For example, there’s a level dedicated to the new character Yoshi, the Silver to Mario’s Lone Ranger. Yoshi pops up at the beginning of the level and Mario can ride him. The game unfolds several concepts unique to Yoshi in this level : How to eat with Yoshi, the effects eating the different colour turtle shells have on him, how to dismount Yoshi. None of this is explicitly stated. This is not cordoned off, a separate half-level with overbearing messages telling you what to do. This is a place with its own secrets and wonders. What’s disappointing is that this isn’t always the case. For the more abstract concepts, like explaining that levels that are red in the overworld have multiple exits, there are little boxes that look like speakers that spit out text blurbs when hit. They feel like a cop out.
Flying isn’t even in the first world. The designers are more concerned with keeping your feet on the ground and getting the fundamentals across. Once in the second world the game opens up dramatically (or it doesn’t. Entire swathes of the game are easy to miss). The overworld map in between levels still presents a linear sequence of levels, but there are signs of other destinations off the beaten path. Maybe that’s why flight is introduced then, a metaphor for the freedom the game is now allowing you.
This is the start of level 1 of world 2.
Not a lot going on. A lot of levels start off with this little bit of dead space. It’s a safe area that at least gives the player a second to get acclimated. Even the castles and haunted houses start with a short little animation of Mario walking in. Move slightly to the right and you see this.
This is a Super Koopa. It’s not obvious here, but the cape shimmers (really just alternating between red and yellow rapidly, hence the lacklustre screenshot). This will be the first time the player runs into it in the game, and, one of only three levels in the game where it appears. Note: This is the only level with Super Koopas that the game forces you to play to progress. The first enemy is meant to be picked off. He’s placed in front without any back up. Step on him and a feather pops out of thin air and starts to float down.
Feathers mean lightness, they evoke birds in flight. Grabbing the feather means taking on its characteristics. This is pretty much counter to what the game has done up until the point. A mushroom doesn’t symbolize growth, nor does a flower mean fire. Grabbing the feather gives Mario a cape. Another metaphor. Gone is the raccoon suit and its narrow cultural reference. I have no idea how universal a Superman reference is, but to a North American and Japanese audience, there is no mistaking who it brings to mind. It’s been less than a minute, but a motif has developed. If this was a heavy piece of a Russian literature, I would have scrawled “SYMBOLISM!!!” along its margins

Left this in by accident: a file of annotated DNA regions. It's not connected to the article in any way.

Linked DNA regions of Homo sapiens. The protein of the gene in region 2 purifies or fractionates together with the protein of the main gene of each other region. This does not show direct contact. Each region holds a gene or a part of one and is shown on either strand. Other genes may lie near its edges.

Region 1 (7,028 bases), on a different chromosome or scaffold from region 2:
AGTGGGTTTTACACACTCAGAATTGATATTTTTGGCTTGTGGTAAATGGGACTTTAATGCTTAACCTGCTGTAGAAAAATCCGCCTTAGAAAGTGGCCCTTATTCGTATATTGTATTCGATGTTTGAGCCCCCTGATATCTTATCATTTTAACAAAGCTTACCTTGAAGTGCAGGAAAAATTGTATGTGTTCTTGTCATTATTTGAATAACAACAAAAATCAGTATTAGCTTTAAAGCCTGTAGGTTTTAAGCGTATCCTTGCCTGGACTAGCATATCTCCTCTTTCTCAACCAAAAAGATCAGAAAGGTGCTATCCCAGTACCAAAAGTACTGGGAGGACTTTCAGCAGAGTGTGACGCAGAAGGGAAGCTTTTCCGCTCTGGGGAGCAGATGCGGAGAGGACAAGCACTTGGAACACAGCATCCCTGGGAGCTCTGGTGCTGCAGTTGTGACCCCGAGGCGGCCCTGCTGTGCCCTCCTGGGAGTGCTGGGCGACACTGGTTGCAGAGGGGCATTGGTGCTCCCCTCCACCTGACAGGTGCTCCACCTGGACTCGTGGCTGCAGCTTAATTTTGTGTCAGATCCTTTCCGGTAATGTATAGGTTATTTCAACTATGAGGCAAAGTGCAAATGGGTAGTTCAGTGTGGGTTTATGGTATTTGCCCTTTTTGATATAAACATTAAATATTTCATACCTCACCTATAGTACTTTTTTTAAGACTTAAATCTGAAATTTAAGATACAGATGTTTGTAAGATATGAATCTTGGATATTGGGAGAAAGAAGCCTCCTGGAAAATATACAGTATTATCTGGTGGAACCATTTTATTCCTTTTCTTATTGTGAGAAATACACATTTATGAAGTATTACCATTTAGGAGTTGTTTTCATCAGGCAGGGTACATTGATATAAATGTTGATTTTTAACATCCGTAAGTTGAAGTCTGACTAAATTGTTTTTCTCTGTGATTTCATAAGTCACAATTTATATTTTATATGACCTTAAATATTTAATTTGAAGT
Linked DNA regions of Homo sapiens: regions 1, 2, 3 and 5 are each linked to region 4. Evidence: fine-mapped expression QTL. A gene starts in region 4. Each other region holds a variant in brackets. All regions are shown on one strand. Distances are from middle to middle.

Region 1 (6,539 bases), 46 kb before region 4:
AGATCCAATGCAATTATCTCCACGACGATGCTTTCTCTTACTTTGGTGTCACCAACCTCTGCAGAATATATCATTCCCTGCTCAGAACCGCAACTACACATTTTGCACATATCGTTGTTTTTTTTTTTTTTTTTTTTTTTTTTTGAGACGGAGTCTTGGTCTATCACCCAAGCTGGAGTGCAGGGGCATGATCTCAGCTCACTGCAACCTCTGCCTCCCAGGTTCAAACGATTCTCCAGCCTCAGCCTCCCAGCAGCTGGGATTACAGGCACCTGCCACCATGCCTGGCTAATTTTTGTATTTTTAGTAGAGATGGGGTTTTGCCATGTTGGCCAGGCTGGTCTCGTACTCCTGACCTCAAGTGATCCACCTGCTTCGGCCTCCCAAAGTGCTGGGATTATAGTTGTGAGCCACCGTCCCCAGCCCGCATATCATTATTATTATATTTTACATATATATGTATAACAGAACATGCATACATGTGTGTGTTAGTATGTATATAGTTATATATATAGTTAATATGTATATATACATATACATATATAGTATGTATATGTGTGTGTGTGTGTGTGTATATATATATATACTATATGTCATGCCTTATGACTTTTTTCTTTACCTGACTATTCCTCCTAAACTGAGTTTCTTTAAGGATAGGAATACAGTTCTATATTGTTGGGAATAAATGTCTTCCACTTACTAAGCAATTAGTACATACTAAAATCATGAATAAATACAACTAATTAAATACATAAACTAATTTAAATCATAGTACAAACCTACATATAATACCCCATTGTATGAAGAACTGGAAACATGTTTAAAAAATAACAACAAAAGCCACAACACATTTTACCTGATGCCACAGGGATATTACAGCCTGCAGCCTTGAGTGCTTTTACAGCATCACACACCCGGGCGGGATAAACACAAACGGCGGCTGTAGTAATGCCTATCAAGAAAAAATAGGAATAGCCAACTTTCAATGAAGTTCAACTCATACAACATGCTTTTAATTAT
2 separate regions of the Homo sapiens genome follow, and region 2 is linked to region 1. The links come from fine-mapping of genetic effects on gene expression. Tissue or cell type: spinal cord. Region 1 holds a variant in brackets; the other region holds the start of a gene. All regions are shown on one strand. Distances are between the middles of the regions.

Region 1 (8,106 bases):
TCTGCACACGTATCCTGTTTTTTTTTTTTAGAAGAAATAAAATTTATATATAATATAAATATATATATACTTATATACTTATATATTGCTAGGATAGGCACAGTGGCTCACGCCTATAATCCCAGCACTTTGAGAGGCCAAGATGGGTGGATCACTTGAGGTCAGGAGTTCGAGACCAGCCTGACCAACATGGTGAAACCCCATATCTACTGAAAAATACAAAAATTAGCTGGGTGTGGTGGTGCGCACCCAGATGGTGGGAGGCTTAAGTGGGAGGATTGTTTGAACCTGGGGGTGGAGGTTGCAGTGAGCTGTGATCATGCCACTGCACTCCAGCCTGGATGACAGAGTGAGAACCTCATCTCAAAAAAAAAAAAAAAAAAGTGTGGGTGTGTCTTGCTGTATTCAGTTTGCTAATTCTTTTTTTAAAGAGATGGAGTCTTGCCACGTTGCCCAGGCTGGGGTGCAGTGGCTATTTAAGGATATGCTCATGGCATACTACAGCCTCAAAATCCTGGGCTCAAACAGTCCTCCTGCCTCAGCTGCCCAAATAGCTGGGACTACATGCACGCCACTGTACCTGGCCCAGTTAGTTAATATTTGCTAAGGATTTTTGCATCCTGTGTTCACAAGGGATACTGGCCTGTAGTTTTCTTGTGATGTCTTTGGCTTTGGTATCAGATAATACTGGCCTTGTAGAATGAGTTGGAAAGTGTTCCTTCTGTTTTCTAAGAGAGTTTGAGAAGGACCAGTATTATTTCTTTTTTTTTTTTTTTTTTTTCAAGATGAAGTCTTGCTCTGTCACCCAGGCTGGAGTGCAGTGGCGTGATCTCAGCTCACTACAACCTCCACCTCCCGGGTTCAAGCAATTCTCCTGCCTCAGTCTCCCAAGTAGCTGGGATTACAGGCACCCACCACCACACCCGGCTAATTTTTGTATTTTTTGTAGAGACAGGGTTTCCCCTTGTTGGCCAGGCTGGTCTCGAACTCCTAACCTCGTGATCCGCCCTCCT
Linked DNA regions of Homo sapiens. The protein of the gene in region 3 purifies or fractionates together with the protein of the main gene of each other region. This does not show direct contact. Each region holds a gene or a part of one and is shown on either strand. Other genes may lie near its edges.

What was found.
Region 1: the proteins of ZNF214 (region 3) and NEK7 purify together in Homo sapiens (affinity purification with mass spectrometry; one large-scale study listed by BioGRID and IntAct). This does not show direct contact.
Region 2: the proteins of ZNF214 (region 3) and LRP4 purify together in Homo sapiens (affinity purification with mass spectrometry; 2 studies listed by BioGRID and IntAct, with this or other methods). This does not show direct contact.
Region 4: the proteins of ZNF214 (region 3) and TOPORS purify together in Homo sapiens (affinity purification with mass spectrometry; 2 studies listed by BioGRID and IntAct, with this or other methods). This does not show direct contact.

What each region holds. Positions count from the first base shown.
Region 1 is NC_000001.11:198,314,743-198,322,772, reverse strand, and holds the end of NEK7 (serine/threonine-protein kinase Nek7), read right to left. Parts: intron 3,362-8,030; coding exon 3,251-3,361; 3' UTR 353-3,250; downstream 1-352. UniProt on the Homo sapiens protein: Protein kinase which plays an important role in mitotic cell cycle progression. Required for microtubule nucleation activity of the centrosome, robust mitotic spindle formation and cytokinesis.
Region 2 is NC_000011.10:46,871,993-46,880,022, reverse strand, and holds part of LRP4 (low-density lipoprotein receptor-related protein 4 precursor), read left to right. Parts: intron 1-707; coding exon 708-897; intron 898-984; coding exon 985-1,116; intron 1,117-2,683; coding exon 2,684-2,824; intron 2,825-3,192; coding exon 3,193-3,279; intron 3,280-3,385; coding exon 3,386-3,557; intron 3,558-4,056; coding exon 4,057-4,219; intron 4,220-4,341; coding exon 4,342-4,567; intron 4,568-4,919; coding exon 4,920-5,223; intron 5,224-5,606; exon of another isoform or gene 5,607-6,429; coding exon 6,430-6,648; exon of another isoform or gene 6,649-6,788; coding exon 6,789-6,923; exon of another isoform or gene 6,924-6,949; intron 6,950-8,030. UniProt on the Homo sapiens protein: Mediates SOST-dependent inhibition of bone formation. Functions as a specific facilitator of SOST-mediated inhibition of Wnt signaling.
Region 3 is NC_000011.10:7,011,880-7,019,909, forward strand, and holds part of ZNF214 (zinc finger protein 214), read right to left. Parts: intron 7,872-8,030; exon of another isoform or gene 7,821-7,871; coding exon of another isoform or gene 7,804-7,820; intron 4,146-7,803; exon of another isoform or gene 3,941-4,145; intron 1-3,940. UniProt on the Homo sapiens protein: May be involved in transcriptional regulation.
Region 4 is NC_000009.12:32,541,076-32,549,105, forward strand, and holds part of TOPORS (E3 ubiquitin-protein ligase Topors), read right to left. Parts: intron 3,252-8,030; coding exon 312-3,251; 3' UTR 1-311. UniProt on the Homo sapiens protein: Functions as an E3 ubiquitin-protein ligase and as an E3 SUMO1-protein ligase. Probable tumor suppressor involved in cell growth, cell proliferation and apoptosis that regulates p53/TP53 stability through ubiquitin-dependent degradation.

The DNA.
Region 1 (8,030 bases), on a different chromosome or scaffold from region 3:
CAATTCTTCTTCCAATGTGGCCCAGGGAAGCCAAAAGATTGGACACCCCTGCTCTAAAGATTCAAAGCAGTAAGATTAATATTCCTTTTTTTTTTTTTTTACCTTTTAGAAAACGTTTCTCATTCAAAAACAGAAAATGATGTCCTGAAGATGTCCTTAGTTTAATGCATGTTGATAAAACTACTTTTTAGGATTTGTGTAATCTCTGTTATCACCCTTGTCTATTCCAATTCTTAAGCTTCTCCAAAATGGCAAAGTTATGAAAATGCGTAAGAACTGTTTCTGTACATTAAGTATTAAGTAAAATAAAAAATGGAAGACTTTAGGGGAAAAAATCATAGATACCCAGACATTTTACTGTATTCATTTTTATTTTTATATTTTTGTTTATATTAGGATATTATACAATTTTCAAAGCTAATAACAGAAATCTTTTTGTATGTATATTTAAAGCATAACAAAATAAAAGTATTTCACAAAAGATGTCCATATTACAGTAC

Move slightly further to the right and you see this.
and then this
Those other two enemies do not have shimmering capes. With a little skill, they’re easy enough to avoid. If you manage to jump on one, you’ll notice that they yield no feather. Their real function is to show off how to fly with a cape, which are identical to Mario’s. Each of the turtles scurries along the ground takes off in an attempt to kill Mario. It’s a death trap doubling as tutorial video.
Nothing is quite as important in this level as this little bit. It pretty much teaches you everything you need to know about flight. Now you’re free to fly up above the level and hang out in the clouds collecting coins. Without a feather, the level is actually really difficult. It leans heavy on enemies with erratic patterns and multiple projectiles. Enemies not only fly at you, but they swoop in from above the frame to attack. No, no, you are meant to fly. Mastery of the technique by the end of the level lets you gain access to the first secret of many in Super Mario World a reward for mastery.
In retrospect it seems painfully obvious: Run really fast by holding down the B button and when Mario arms are outstretched, tap A. I eventually learned to fly. It was a feeling of unparalleled joy and I only remember it dimly.
About the Author:
Filipe Salgado is a bank teller, but he swears he isn't that bad. You can read his tweets at @philthe25th or read his fiction at Big Talk, Real Slow (http://bigtalkrealslow.tumblr.com/)